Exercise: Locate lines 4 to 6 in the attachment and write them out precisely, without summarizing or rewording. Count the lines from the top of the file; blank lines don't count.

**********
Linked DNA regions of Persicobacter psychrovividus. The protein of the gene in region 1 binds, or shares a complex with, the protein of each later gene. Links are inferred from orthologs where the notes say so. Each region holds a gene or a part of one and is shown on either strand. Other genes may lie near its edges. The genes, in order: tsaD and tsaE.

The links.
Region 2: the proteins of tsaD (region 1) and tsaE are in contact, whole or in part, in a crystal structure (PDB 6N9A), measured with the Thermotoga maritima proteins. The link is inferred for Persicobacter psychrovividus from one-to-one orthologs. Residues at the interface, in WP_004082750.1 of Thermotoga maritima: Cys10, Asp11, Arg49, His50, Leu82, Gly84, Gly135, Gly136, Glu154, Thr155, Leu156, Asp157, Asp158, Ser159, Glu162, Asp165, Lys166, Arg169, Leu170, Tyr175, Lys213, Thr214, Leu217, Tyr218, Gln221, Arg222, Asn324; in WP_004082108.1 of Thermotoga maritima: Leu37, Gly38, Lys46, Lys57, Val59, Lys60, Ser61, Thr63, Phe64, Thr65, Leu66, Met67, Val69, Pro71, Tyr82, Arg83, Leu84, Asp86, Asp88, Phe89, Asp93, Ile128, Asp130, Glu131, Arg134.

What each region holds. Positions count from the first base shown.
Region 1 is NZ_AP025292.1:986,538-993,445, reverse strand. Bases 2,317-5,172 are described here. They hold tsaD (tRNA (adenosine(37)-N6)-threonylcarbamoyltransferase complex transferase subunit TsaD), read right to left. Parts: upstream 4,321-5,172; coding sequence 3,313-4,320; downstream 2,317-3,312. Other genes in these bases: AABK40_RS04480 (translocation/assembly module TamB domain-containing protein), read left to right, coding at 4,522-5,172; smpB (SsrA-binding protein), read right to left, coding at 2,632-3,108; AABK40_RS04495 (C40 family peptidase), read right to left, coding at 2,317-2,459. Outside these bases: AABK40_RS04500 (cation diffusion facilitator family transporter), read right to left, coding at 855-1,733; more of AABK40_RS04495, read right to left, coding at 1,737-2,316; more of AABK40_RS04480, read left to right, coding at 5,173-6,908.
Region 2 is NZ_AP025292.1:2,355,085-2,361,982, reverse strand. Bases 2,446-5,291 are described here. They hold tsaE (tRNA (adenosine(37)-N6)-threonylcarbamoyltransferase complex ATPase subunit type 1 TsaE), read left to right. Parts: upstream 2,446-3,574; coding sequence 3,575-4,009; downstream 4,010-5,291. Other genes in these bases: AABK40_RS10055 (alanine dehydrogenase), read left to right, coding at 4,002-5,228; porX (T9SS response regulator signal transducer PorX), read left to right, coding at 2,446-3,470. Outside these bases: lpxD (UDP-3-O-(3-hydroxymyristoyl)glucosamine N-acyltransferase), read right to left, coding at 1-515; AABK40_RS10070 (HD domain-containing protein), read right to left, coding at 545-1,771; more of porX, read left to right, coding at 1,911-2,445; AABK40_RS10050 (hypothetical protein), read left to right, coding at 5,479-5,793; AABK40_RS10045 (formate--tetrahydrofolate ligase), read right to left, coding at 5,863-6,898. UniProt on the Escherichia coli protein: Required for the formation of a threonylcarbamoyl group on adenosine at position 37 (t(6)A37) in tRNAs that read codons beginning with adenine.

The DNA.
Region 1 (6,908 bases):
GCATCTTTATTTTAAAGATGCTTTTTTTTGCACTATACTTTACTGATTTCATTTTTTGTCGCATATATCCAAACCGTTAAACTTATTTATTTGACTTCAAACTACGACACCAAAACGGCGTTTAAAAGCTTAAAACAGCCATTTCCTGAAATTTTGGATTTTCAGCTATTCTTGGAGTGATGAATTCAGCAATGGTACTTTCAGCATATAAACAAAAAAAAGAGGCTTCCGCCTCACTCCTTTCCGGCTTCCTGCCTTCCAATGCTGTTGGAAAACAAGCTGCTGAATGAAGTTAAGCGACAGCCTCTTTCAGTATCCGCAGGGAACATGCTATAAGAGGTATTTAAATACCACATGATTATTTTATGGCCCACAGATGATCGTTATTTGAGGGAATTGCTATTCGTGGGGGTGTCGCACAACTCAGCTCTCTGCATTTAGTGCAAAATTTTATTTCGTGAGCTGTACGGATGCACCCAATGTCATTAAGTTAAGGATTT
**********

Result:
What each region holds. Positions count from the first base shown.
Region 1 is NZ_AP025292.1:986,538-993,445, reverse strand. Bases 2,317-5,172 are described here. They hold tsaD (tRNA (adenosine(37)-N6)-threonylcarbamoyltransferase complex transferase subunit TsaD), read right to left. Parts: upstream 4,321-5,172; coding sequence 3,313-4,320; downstream 2,317-3,312. Other genes in these bases: AABK40_RS04480 (translocation/assembly module TamB domain-containing protein), read left to right, coding at 4,522-5,172; smpB (SsrA-binding protein), read right to left, coding at 2,632-3,108; AABK40_RS04495 (C40 family peptidase), read right to left, coding at 2,317-2,459. Outside these bases: AABK40_RS04500 (cation diffusion facilitator family transporter), read right to left, coding at 855-1,733; more of AABK40_RS04495, read right to left, coding at 1,737-2,316; more of AABK40_RS04480, read left to right, coding at 5,173-6,908.
Region 2 is NZ_AP025292.1:2,355,085-2,361,982, reverse strand. Bases 2,446-5,291 are described here. They hold tsaE (tRNA (adenosine(37)-N6)-threonylcarbamoyltransferase complex ATPase subunit type 1 TsaE), read left to right. Parts: upstream 2,446-3,574; coding sequence 3,575-4,009; downstream 4,010-5,291. Other genes in these bases: AABK40_RS10055 (alanine dehydrogenase), read left to right, coding at 4,002-5,228; porX (T9SS response regulator signal transducer PorX), read left to right, coding at 2,446-3,470. Outside these bases: lpxD (UDP-3-O-(3-hydroxymyristoyl)glucosamine N-acyltransferase), read right to left, coding at 1-515; AABK40_RS10070 (HD domain-containing protein), read right to left, coding at 545-1,771; more of porX, read left to right, coding at 1,911-2,445; AABK40_RS10050 (hypothetical protein), read left to right, coding at 5,479-5,793; AABK40_RS10045 (formate--tetrahydrofolate ligase), read right to left, coding at 5,863-6,898. UniProt on the Escherichia coli protein: Required for the formation of a threonylcarbamoyl group on adenosine at position 37 (t(6)A37) in tRNAs that read codons beginning with adenine.